(Okay, she didn’t say the last thing, but it was strongly implied.)

Suddenly, a trip where eating would be the main activity didn’t seem like such a good idea. But with accommodation and bus tickets booked, and my will not yet broken by my mum’s incessant harassment, I just went ahead with it. What followed was one of the greatest tests of my emotional and mental fortitude of my life thus far.


Me and my mum.

Jokes, that bear is way skinnier than me.

So mistake #1 was planning a foodie road trip with my fatphobic mum. Mistake #2 was planning a trip to Jeonju on a long weekend.


This is meant to be a quaint “hanok” village made up of traditional Korean houses and cute little shops but because of it’s increasing popularity as a local tourist destination, on weekends and public holidays it is literally swarming with people. Hungry people. Standing in lines. Lots and lots of really really really long lines.

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Mandoo lines. Kalguksu lines. Bibimbap lines. Sandwich lines. Gukbap lines.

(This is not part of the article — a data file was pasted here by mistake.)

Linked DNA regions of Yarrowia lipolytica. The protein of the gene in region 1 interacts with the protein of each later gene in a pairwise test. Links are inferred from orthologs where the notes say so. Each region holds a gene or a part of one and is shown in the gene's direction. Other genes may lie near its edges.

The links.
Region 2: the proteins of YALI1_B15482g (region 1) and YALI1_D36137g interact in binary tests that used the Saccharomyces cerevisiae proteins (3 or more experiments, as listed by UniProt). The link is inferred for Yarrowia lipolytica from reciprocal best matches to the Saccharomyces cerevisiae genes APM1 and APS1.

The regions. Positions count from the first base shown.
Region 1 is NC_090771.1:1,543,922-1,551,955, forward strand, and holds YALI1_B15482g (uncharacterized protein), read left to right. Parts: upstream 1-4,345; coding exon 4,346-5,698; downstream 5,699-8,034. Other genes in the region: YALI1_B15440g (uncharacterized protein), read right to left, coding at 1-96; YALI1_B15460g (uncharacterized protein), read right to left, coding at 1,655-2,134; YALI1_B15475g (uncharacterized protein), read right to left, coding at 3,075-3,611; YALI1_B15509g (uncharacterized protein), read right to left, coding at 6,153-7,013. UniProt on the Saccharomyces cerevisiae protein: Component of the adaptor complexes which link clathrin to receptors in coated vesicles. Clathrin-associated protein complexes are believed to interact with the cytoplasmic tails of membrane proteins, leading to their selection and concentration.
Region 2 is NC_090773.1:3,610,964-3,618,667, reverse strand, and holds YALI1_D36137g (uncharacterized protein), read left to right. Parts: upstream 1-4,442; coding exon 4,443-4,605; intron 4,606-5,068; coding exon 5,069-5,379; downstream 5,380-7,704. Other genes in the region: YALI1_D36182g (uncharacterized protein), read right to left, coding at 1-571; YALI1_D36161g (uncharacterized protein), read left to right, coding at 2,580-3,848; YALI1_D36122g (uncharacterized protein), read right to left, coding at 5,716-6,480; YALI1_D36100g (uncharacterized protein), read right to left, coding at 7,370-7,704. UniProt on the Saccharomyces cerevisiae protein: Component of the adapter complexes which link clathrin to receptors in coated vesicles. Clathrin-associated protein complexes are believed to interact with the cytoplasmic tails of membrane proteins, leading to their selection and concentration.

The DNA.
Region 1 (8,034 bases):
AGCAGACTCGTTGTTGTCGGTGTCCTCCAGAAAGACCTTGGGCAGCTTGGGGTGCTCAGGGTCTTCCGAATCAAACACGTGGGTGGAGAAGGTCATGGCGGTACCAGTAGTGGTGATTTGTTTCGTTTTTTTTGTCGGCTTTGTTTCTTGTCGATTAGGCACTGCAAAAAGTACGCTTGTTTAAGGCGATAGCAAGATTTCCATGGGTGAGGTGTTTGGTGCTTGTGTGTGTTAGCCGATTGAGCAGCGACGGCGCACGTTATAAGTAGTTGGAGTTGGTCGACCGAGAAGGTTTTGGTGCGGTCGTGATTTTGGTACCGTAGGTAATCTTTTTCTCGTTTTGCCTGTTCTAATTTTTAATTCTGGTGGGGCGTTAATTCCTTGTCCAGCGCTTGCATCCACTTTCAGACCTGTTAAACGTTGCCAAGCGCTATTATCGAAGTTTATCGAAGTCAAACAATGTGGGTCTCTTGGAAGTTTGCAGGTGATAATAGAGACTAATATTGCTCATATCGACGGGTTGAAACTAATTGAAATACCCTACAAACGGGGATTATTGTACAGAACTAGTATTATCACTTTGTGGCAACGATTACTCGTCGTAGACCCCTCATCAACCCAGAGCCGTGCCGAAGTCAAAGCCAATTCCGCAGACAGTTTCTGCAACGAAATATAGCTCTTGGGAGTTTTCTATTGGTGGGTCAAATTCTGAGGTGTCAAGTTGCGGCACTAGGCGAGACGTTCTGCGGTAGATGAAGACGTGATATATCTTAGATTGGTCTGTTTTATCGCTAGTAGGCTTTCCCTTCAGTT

I’m not one to be afraid of a long line if I know that the food pay-off at the end will be worth it, but I did not want to spend the entire weekend waiting in line with my 60-ish parents who would probably spend the whole time lecturing me about how only fat people wait in line for food. Fortunately, thanks to the fierce competition here and Korean people’s willingness to shamelessly rip of a popular shop’s food and concept, there are plenty of copycat shops that offer pretty much the same food as the more famous places, but without the long wait.

Our first stop was flame-grilled octopus on a stick (문어꼬치)

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Big fat chunks of octopus, skewered and grilled, then served with worcestershire-ish sauce and bonito flakes.


Kind of like a naked takoyaki. I’ve never really been a fan of octopus, so this is not something I would usually be attracted to, but Koreans LOVE it. It’s delicious – chewy on the inside and charred on the outside.

We shared one of these between the three of us because, you know … calories.


Then we went right next door for some jumbo cheese chicken skewers (치즈 점보 닭꼬지).


About double the size of a regular chicken gochi, this sexy beast is covered in sauce (you choose how spicy you want it) and a helluva lot of melted cheese.